So, who am I? When I think that I am, and that I am thinking, who is the one thinking? Normally if someone asks me who I am, I will answer with my name, my age, where I’m from, basically what my passport states. When thinking these things, I realize that the words in my head are describing what I call “my person”. This description is then identified with what I call “me, myself, my person, I”. Really, whatever I find I am, when thinking, it would be a thought. For now I will agree with Descartes and go with “I am a thinking thing.” But I need to emphasize something here. “I am a thinking thing” can be understood in two different ways. As in “I am the one that thinks, a thing that thinks” or “I am a thinking thing, the one thinking is thought itself”. I must admit that if “I” is a word in thought as any other, then it is thought. Again, if whatever I think I am will be a thought, then not only am I a thing that thinks, I am thought itself. The one thinking is thought itself!

The distinction between the description and what it is.

If I am thought, then I am the internal dialog. What then is this dialogue? It is words, and what are words? They are descriptors, they describe. And what do they describe? Aah! Something else! The words describe something which is not itself a description. First I perceive something, and then I describe it with words. If I point to for instance a table and say “this is a table” it is in essence false. Because when pointing I am indicating something, then I proceed to say that it is “a table”. But “a table” is merely a description, and when I say that it is “a table” I am identifying that which I am indicating with my finger with the words that come out of my mouth; “a table”. And those two things are evidently not the same. The words – in this case uttered, but they could be thoughts as well – and the wooden structure I call a table are obviously not identical. So, let me emphasize this point. There is an important distinction between the description and that which the description indicates. And I seem to be unable to say or think of anything in that which I call "the world" without describing it. I could close my eyes again and imagine the world, but that would still not be the "real" world but that which I call thought objects. In other words, the world I can imagine with my eyes closed, is not what I would call the world, but rather a world. So, eyes open, what is it I see? I cannot name it without describing it! The only thing I can say or think of it without contradiction, is that it is ... there, there is something there. I would be cheating myself if I said that "what I see is the world", because as I just found "the world" is just words and thus a description, and not that which I know I am seeing! What is it? It is ... what it is. That I can also say without contradiction, but it does not bring me any closer to what it is.

Taking a step back, I observe that thought is an internal dialogue. Since "I am" are also words in this dialogue I find what Descartes found, that I am a thinking thing. The thing that thinks is me. I am internal dialogue. I observe that the dialogue consists of words that are a description of something which is not itself a description but something else. To make things a little easier, I will call that something else "perception" - keeping in mind, that "perception" is also a word describing something which is not itself a description. For now, I am left with a distinction between the description and that which I wish to describe, "perception".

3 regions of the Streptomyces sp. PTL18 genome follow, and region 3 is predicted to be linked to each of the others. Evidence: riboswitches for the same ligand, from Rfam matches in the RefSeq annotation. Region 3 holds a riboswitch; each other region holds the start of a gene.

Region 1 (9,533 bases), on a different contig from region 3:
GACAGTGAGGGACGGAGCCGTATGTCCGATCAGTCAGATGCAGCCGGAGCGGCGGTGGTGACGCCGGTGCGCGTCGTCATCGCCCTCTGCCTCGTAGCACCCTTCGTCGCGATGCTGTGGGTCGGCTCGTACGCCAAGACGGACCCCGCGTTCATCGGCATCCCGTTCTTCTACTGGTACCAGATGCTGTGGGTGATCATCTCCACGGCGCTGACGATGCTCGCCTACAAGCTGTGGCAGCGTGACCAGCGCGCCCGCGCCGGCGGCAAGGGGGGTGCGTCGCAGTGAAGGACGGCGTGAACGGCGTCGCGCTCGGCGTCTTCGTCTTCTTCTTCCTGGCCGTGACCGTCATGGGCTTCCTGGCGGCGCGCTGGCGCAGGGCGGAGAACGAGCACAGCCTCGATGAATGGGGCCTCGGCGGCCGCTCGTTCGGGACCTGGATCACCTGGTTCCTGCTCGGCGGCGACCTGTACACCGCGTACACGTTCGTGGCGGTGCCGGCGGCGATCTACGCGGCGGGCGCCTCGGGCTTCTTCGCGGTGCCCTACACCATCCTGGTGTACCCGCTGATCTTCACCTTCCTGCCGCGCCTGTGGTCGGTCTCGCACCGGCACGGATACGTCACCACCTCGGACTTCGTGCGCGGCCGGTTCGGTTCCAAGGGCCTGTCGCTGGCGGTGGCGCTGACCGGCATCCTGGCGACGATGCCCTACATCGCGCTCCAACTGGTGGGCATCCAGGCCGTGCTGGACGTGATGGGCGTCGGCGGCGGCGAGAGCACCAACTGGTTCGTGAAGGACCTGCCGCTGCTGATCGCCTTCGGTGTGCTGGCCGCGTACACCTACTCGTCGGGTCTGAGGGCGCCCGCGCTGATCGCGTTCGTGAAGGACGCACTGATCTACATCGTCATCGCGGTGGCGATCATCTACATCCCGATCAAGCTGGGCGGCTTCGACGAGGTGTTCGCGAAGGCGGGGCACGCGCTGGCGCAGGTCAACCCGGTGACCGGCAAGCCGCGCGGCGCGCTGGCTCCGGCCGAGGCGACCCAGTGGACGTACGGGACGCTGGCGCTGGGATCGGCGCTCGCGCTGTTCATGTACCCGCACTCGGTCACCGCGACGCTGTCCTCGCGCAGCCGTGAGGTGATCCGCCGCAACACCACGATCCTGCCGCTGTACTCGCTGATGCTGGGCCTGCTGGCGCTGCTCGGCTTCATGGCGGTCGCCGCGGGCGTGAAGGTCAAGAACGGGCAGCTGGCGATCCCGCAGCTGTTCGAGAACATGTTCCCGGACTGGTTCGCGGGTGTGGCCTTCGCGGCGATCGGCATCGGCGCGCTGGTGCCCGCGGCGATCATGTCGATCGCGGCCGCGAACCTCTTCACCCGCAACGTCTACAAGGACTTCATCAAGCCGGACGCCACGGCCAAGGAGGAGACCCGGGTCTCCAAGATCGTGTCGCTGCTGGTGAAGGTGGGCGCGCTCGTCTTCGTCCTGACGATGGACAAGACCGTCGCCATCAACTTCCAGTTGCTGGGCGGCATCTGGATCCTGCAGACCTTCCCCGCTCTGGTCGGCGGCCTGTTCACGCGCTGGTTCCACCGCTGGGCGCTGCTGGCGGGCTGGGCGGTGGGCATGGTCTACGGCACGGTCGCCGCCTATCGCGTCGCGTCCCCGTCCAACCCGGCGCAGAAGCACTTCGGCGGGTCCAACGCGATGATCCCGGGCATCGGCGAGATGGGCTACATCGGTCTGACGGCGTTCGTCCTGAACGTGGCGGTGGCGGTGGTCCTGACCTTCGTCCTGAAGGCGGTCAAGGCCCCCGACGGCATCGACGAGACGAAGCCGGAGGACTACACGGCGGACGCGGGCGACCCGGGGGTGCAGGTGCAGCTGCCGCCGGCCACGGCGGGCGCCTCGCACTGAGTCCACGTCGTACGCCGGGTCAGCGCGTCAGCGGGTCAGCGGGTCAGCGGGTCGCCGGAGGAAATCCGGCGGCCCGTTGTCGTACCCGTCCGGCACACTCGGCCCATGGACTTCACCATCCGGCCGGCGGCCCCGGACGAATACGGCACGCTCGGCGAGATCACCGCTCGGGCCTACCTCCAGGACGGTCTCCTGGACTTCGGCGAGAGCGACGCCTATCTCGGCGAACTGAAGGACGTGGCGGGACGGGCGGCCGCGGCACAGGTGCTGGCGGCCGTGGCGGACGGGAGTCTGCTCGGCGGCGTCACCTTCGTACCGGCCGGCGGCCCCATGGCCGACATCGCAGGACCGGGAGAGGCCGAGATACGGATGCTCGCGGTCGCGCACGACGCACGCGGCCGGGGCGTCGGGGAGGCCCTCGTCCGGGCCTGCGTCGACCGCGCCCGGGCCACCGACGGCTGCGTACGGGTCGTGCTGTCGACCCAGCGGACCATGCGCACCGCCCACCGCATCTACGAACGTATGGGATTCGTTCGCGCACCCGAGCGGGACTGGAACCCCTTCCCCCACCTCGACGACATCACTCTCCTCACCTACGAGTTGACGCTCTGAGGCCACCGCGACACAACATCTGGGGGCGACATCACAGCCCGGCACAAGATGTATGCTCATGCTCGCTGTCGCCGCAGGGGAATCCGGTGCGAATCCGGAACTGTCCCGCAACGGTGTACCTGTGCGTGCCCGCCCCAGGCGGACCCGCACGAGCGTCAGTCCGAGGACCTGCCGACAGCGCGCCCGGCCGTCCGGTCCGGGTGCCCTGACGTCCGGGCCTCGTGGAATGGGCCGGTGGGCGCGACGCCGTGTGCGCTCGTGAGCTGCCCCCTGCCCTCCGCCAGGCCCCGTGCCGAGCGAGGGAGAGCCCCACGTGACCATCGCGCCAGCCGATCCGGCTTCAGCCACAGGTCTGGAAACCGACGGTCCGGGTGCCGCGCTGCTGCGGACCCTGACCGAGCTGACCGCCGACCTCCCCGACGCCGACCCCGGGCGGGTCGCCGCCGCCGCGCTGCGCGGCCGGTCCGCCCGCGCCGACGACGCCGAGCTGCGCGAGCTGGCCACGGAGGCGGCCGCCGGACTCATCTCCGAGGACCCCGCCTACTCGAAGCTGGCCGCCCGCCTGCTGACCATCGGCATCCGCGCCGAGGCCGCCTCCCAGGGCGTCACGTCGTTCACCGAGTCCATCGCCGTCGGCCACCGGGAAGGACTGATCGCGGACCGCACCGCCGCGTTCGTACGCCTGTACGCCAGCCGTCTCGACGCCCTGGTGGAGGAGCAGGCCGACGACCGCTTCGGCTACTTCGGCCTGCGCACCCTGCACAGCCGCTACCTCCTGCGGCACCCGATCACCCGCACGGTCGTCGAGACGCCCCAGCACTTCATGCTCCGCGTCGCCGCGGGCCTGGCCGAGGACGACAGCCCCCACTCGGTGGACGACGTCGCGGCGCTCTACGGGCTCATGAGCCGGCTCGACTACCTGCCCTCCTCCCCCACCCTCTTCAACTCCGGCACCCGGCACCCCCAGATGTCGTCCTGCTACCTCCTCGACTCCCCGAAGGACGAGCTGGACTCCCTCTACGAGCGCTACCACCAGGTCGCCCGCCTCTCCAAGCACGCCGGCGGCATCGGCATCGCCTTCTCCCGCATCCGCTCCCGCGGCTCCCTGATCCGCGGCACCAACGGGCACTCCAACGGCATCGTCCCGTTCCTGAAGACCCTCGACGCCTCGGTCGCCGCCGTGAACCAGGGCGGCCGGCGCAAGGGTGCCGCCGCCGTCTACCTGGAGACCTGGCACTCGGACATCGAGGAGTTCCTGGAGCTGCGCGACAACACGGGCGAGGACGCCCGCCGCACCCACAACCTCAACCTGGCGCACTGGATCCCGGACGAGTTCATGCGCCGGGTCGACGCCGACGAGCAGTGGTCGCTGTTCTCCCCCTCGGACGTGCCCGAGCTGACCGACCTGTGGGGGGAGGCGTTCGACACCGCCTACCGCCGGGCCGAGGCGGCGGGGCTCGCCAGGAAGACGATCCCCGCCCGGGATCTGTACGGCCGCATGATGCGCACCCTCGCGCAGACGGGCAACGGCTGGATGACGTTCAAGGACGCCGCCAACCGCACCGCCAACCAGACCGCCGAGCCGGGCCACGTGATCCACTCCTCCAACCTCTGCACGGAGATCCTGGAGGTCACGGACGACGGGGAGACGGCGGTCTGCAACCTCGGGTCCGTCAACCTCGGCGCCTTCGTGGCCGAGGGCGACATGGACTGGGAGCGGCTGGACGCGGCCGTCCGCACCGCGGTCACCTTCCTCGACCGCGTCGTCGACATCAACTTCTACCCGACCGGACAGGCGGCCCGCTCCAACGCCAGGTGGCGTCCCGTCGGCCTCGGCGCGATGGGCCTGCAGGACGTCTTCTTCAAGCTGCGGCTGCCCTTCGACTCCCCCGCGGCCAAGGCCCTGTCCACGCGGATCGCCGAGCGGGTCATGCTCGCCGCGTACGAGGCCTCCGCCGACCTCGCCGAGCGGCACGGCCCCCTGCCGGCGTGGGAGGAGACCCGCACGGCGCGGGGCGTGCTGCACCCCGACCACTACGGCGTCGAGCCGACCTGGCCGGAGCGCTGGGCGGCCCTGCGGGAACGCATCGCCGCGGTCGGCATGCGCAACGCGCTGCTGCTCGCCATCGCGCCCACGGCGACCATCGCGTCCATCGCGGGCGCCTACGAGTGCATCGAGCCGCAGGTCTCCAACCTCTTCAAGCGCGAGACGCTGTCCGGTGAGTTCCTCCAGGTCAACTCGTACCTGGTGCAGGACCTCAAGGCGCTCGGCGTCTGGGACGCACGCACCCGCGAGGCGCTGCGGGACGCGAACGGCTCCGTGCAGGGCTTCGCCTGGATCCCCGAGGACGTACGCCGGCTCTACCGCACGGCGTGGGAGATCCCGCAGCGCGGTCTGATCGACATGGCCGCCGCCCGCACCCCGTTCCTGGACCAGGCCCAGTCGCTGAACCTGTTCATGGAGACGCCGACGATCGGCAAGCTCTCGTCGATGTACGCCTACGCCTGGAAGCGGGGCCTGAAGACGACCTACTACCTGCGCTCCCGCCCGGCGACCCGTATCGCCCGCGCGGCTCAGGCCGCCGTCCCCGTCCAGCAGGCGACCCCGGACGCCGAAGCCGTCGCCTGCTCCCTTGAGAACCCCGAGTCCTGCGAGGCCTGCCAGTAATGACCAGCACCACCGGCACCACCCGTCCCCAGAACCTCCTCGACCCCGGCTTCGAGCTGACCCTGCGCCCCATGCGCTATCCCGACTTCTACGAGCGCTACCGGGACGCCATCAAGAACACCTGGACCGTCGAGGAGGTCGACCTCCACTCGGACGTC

Who is the observer?

A question comes to mind; how is it, that I am thought when I am aware that I am observing thought? There cannot be any doubt that thought is the observed, and I have just found that I am thought, therefore it would seem that I am thought observing itself. But there’s something wrong with this picture, I will introspect.

At first glance this would mean that I am both the observer and the observed, since I am thought observing itself. I am tempted to say that I perceive that which I call the world. And as such when it comes to my relationship to the world, I am the observer observing the observed. So in the first case in relation to thought, I am both the observer and the observed, and in the second case, in relation to the world I am not both observer and the observed. I smell contradiction… If I am the internal dialogue and then proceed to say; when I speak of the world I am describing my perception, I am describing what I perceive, I am implying that thoughts can perceive! Aha! If I am the internal dialogue, I am a continuous stream of words, but the words in the dialogue are describing, they cannot perceive! I want to say "it is me perceiving"! And yet, "me" is another word in that same dialogue. Thus, when I say "I am perceiving" it is false, because every word in that sentence are mere thoughts and the thoughts themselves do not perceive, they are perceived. But what I can say is that "there is that which I call perception", just not that it is me perceiving. It is very weird, but indubitable that it is not myself as in me the internal dialogue that is perceiving anything. There is perception though, and this perception includes both that which I call the world and that which I call thought. Obviously, there is a perception of thought, because as I found earlier, I wouldn't know what I am thinking if there wasn't a perception of it. Again, I feel tempted to say that of course I perceive the world and my thoughts. Refraining from saying that it is directly false, since it is so intuitively true that I am perceiving the world and my thoughts, it would though be more precise to say that there is a perception of the world and thoughts.